Your problem is due to your editor limitations/configuration. Some editors provide you of tools to help with the problem by:

  1. Converting tabs into spaces

    For example, if you are using Stani's Python editor you can configure it to do it on saving.

  2. Converting spaces into tabs

If you are using ActiveState Komodo you have a tool to 'tabify' your code. As others already pointed, this is not a good idea.

Eclipse's Pydev provides functions "Convert tabs to space-tabs" and "Convert space-tabs to tabs".


I use Notepad++ and got this error.

In Notepad++ you will see that both the tab and the four spaces are the same, but when you copy your code to Python IDLE you would see the difference and the line with a tab would have more space before it than the others.

To solve the problem, I just deleted the tab before the line then added four spaces.


There was a duplicate of this question from here but I thought I would offer a view to do with modern editors and the vast array of features they offer. With python code, anything that needs to be intented in a .py file, needs to either all be intented using the tab key, or by spaces. Convention is to use four spaces for an indentation. Most editors have the ability to visually show on the editor whether the code is being indented with spaces or tabs, which helps greatly for debugging. For example, with atom, going to preferences and then editor you can see the following two options:

atom editor to show tabs and spaces

Then if your code is using spaces, you will see small dots where your code is indented:

enter image description here

And if it is indented using tabs, you will see something like this:

enter image description here

Now if you noticed, you can see that when using tabs, there are more errors/warnings on the left, this is because of something called pep8 pep8 documentation, which is basically a uniform style guide for python, so that all developers mostly code to the same standard and appearance, which helps when trying to understand other peoples code, it is in pep8 which favors the use of spaces to indent rather than tabs. And we can see the editor showing that there is a warning relating to pep8 warning code W191,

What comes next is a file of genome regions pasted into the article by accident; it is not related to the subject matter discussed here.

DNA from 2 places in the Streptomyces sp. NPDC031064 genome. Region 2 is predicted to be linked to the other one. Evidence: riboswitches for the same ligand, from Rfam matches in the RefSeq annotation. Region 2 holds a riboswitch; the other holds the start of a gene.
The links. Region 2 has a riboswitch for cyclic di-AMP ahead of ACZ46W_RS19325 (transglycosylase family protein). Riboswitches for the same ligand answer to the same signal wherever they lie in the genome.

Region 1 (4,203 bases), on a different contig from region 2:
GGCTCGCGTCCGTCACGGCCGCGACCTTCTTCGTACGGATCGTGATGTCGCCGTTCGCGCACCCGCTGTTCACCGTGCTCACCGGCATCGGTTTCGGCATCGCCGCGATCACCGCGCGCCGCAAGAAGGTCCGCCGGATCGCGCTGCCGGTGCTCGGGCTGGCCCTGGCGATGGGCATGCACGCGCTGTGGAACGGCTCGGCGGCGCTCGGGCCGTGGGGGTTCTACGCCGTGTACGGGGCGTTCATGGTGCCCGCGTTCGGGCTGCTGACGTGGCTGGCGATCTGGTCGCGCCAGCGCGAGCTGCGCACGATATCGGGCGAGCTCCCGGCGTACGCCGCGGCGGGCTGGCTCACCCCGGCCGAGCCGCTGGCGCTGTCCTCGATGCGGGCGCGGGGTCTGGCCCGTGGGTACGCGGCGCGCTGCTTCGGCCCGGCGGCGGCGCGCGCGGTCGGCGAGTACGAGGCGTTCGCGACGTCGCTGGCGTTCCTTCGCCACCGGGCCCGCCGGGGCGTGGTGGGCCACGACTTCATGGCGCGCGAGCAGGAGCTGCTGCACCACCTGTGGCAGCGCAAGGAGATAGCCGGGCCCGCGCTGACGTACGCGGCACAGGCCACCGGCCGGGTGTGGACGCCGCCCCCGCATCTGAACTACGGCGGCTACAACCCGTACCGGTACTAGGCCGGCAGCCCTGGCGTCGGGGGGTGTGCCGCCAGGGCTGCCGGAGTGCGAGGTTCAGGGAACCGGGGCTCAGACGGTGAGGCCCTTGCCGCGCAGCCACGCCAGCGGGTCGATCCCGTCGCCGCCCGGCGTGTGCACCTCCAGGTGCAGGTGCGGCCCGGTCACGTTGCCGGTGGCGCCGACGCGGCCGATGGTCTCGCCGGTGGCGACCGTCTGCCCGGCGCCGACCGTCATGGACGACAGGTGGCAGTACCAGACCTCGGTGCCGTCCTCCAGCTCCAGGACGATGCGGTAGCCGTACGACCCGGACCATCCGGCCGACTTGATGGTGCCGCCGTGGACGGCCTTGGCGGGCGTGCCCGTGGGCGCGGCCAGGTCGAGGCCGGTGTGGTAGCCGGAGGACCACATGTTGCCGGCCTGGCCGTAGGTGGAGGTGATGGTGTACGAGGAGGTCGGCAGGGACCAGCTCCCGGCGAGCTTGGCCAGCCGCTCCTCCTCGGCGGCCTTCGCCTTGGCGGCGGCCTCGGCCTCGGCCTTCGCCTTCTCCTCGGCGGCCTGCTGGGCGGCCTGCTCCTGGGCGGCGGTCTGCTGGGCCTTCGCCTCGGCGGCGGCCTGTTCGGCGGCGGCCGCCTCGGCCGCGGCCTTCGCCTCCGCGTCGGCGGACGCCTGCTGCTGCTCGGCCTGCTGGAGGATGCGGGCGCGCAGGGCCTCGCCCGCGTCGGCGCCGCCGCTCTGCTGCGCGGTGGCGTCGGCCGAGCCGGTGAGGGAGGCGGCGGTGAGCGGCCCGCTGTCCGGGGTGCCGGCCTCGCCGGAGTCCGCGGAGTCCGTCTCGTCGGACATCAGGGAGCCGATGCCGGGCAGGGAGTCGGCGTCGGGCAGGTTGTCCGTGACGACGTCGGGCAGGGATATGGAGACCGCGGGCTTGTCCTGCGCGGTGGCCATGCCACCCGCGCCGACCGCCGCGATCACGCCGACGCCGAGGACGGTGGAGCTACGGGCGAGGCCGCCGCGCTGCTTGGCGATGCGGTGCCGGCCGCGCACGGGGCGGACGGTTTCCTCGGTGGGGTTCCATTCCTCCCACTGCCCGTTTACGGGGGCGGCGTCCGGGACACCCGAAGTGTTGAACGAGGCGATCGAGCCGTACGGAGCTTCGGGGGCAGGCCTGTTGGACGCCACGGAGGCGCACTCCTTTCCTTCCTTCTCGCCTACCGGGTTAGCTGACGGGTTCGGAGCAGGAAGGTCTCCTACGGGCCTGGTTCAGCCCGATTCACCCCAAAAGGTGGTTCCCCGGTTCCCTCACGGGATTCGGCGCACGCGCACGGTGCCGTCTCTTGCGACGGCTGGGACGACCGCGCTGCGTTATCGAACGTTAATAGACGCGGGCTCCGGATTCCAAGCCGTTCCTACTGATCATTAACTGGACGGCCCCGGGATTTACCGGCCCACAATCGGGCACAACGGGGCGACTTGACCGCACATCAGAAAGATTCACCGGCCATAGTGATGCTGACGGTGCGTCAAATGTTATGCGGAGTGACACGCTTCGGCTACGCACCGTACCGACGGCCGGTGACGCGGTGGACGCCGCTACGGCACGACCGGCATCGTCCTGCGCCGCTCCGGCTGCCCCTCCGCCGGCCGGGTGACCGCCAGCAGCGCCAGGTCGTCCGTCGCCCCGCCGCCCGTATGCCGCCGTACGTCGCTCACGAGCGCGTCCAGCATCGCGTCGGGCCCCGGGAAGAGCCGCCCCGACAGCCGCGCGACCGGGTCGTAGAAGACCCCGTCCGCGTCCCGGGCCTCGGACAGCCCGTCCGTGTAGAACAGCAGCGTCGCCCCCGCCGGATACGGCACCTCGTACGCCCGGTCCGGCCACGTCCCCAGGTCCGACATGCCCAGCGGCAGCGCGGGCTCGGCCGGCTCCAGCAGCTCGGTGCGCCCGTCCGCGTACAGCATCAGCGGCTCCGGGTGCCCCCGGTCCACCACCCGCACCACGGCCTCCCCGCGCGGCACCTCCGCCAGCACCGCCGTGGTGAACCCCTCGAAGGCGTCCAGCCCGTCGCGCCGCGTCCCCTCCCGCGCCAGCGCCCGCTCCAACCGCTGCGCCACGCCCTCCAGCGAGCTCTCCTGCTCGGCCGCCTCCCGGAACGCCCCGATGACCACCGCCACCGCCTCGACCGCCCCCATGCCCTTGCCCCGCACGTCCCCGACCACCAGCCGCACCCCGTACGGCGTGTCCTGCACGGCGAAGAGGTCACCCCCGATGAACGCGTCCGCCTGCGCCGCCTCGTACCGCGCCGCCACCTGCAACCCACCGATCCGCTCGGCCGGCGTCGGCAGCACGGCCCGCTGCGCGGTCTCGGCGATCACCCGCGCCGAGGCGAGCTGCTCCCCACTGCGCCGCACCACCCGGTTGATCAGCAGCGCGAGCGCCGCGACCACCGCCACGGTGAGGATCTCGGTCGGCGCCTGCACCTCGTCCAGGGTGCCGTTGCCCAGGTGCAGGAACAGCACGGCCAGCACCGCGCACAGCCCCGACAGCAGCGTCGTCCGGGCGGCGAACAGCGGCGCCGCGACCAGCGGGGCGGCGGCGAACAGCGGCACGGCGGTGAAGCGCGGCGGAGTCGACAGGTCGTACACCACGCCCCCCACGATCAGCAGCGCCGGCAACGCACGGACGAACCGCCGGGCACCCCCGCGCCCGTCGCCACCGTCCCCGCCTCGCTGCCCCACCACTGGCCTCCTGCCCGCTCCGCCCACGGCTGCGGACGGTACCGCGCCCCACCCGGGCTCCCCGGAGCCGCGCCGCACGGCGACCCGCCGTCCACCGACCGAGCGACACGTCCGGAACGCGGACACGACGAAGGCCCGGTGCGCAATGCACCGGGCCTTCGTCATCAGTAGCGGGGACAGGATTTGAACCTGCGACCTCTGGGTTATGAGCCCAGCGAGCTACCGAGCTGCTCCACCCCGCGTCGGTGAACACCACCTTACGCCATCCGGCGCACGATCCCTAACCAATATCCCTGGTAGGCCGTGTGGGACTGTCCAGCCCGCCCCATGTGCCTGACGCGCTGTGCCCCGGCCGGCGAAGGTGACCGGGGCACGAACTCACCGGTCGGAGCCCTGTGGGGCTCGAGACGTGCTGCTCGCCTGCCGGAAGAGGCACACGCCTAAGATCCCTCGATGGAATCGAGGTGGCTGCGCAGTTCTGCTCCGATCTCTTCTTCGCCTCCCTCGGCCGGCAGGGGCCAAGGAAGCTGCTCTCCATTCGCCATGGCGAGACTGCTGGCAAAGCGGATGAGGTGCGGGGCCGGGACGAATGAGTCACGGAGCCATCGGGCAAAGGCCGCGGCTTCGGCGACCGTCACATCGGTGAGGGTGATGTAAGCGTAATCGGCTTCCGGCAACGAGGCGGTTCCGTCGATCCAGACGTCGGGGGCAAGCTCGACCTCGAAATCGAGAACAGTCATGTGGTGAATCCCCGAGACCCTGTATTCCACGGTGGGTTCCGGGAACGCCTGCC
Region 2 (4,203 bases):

I hope all the above helps you understand the nature of the problem you are having and how to prevent it in the future.



My Solution to this problem was to open it in idle editor and then idle editor will uncover your problem



while run:

    milli = clock.tick()
    seconds = milli/1000
    timeForLevel += seconds


while run:

       milli = clock.tick()
    seconds = milli/1000
    timeForLevel += seconds

I am not saying that you should only use idle editor. I'm saying that if you get that error you should check idle editor


I had the same error. I had to add several code lines to an existing *.py file. In Notepad++ it did not work.

After adding the code lines and saving, I got the same error. When I opened the same file in PyCharm and added the lines, the error disappeared.


I oddly ran into a similar issue with one of my .py files. I simply opened the file in Pycharm and pressed Option+Command+L which correctly formats the file contents in one go.

I suspect I was having trouble because I coded this particular .py file through jupyter labs as opposed to my usual choice of sublime text or Pycharm and therefore ran into some hidden indentation issues many answers here have alluded to


Use pylint it will give you a detailed report about how many spaces you need and where.


The following trick has worked for me:

  1. Copy and paste the code in the notepad.
  2. Then from the notepad again select all and copy the code
  3. Paste in my views.py
  4. Select all the newly pasted code in the views.py and remove all the tabs by pressing shift+tab from the keyboard
  5. Now use the tab key again to use the proper indentation

For Anaconda, Spyder users you can go to Source> Fix indentation


If your editor doesn't recognize tabs when doing a search and replace (like SciTE), you can paste the code into Word and search using Ctr-H and ^t which finds the tabs which then can be replace with 4 spaces.


Solving this using Vim editor

  1. Open terminal (Ctrl + Alt + T).